Parenting Ourselves: Growth and Self-discipline

March is about the stirrings of Spring, and things emerging into existence. Last month we learned a little bit about power and how we see it in ourselves, and now we start to learn how to use that power to make things happen in the world. This month also brings us to introducing the Emperor and Empress, the traditional parental figures of the Tarot. 

This raises the question again about the validity of referring to energies as "masculine" and "feminine," and how to discuss and apply those terms meaningfully if at all. Throw in any issues we have regarding our parents, and you've got a pile of muck at least as big as a Winter's worth of manure.

When we were little, our parents were everything to us; they were the ones who, if we were lucky, nurtured us, guided us, provided for us, and made things happen. Even if we were not so lucky, we are still all where we are now -- having to do these things for ourselves. The fool's journey is the path to wholeness and integration, and it doesn't matter where you start. In the end, your journey is yours and has its own value regardless of how long or short it is, or how hard or difficult.

You would think it would be easy to parent ourselves. We know exactly what we need and what we didn't get, right? But somehow it's not that easy; baggage and stuck energy from the past can muck us up and leave us parenting ourselves worse than our parents did! It's also confusing, given our rightfully evolving attitudes to what a mother does, what a father does, and ideas of what feminine and masculine should look like.

So let's start with understanding the archetypes of the parental roles, the "mother" and "father" energies, and seeing where they exist and where they are needed in our lives. Having that baseline, we can see what voices we overlay on these archetypes and choose to discard them or create new ones that work better for us. The goal isn't to politicize self-growth but to make our way to a healthier and more functional life.

The traditional "mother" archetype is all about nurturing, abundance, and fertility. No strings attached. What is your relationship to these things? How do you nourish your body, mind, and soul? Often we take care of other people but neglect ourselves. What are some things you can do to feel creative? Do you have a hobby that you pursue? Do you ever cook new things for yourself? When was the last time you took a long bath?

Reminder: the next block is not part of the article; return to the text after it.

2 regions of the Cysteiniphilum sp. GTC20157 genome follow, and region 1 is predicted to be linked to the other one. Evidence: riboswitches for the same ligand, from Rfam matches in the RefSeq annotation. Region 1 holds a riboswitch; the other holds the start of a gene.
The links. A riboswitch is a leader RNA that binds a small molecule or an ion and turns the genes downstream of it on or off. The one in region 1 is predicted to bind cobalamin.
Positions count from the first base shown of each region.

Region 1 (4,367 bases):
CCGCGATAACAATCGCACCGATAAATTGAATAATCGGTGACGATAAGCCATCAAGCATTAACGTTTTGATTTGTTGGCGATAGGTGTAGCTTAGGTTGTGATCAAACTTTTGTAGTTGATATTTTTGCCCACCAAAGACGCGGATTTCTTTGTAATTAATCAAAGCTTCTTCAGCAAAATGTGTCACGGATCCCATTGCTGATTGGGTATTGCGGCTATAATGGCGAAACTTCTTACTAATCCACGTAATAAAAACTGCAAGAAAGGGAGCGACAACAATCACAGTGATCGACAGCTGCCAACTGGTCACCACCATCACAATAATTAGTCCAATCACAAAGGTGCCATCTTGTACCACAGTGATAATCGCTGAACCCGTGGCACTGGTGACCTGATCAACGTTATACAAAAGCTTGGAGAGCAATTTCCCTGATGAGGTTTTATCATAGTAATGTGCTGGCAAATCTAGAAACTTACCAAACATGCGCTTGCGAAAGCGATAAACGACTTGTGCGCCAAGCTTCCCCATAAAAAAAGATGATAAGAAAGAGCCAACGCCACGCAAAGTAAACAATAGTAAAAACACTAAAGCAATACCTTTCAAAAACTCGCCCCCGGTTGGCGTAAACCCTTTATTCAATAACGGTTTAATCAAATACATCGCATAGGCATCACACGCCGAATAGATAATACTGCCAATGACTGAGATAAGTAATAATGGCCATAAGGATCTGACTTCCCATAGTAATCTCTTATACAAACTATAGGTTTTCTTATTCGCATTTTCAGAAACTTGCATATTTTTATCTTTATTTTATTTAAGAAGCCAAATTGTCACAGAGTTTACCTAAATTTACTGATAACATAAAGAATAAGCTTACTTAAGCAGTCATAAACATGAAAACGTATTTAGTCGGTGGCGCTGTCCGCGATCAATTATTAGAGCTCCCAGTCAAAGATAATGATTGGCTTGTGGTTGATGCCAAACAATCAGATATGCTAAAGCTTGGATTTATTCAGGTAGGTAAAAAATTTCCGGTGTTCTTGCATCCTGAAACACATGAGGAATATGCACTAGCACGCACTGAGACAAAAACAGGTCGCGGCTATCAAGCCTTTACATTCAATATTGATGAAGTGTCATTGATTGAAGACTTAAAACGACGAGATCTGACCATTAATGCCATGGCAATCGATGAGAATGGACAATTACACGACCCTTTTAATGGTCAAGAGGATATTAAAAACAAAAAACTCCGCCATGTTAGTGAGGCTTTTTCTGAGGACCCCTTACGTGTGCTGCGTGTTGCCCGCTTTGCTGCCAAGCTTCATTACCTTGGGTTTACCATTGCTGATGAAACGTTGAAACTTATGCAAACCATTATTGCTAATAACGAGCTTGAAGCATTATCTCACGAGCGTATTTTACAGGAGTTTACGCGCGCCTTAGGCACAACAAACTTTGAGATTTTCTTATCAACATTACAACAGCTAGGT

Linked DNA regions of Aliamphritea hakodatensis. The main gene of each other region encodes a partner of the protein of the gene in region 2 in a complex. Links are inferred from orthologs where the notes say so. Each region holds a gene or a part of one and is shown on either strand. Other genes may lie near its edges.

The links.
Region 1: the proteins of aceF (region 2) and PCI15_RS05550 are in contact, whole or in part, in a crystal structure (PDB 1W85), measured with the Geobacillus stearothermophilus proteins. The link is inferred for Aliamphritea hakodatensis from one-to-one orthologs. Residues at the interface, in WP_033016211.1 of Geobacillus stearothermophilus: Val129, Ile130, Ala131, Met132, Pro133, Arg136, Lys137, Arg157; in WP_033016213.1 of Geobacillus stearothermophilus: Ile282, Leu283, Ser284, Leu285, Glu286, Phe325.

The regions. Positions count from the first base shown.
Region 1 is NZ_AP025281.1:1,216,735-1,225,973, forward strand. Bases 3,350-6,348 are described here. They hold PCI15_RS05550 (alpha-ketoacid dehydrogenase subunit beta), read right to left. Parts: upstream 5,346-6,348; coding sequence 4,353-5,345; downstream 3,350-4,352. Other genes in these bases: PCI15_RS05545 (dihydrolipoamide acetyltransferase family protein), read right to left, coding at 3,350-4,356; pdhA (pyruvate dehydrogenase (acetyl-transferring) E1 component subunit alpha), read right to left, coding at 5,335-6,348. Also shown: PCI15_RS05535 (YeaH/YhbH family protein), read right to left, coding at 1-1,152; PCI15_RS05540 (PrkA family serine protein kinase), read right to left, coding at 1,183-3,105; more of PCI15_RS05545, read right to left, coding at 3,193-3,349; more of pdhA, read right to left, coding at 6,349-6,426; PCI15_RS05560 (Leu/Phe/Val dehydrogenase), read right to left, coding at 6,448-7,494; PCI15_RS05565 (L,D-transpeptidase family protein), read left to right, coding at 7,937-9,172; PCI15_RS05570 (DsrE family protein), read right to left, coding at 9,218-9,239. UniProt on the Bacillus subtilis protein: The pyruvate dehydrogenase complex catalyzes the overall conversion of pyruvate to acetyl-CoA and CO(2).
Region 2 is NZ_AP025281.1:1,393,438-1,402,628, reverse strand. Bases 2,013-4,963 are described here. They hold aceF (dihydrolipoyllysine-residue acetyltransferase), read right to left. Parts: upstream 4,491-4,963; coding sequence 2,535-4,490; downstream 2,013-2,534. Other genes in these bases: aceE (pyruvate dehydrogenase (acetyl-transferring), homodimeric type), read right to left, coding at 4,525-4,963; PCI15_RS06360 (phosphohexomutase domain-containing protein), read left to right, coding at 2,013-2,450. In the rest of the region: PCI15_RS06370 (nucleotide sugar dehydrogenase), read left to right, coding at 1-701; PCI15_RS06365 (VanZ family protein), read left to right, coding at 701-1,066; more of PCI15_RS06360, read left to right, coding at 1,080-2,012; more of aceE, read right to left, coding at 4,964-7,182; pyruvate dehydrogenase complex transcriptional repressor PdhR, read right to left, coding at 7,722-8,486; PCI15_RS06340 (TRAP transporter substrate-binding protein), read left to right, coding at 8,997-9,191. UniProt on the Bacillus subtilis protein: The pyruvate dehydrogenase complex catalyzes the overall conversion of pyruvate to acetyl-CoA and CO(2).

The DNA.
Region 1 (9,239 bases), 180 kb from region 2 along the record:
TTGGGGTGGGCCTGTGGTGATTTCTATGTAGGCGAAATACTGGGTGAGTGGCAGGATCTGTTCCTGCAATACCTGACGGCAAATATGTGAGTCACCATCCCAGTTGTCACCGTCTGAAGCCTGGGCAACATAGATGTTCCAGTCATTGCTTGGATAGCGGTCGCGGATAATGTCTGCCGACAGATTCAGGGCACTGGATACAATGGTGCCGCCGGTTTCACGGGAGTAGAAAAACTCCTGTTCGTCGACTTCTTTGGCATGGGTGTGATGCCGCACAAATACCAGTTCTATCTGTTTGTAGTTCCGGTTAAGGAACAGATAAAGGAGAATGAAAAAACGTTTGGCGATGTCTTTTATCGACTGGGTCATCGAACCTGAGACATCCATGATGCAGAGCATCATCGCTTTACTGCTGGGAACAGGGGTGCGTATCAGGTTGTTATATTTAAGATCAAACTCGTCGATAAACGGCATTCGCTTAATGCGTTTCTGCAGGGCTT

While the mother is the caretaker, the one who gives birth and nourishes that life, the "father" archetype is often shown as all about teaching us structure and self-discipline. The male energy is the one that tells you to make a shopping list so that you can have the stuff to cook yourself dinner, to plan your week ahead so that you can take that bath. It's what tells you it doesn't matter if you don't feel like exercising--you said you would, so just go do it. Its job is to keep things running smoothly and effectively.

Our culture is a little wonky about splitting these two in a way that has such emotional knee-jerk meaning, and the result is often women getting overwhelmed and unappreciated and men getting shut out and unappreciated in a different way. Really, these two energies are a team. The female, yin energy creates something, and the masculine, yang energy gives it form. Structure is not cold and antagonistic; it can also be warm, artistic hands molding clay on the wheel.

I prefer to see the Empress as Expansion or Growth, and the Emperor as Contraction or Form. If you expanded endlessly, you'd be just so much scattered stardust. It's the discipline of your atoms, held in your particular shape, that makes you you. You can be as creative as you want, but unless you direct and manage your energy, you're going to burn out or fail to accomplish anything.  If you wish to run a business, unless you have systems and  some kind of schedule, you won't get far. If you want to lose weight, you need to have an exercise plan, a diet, and a way to measure your progress.

Obviously, we each have these qualities within us. We may not have them balanced, however, nor know which one is appropriate at what time. We may also have their voices mixed up with the voices of our own parents, or with cultural and gender ideas that we may rail against. Ultimately, though, the voices of creativity and structure within us our ours, and if they are authentic they operate from love and integrity.

The key is to identify these authentic voices and learn how to respect them and listen to them.​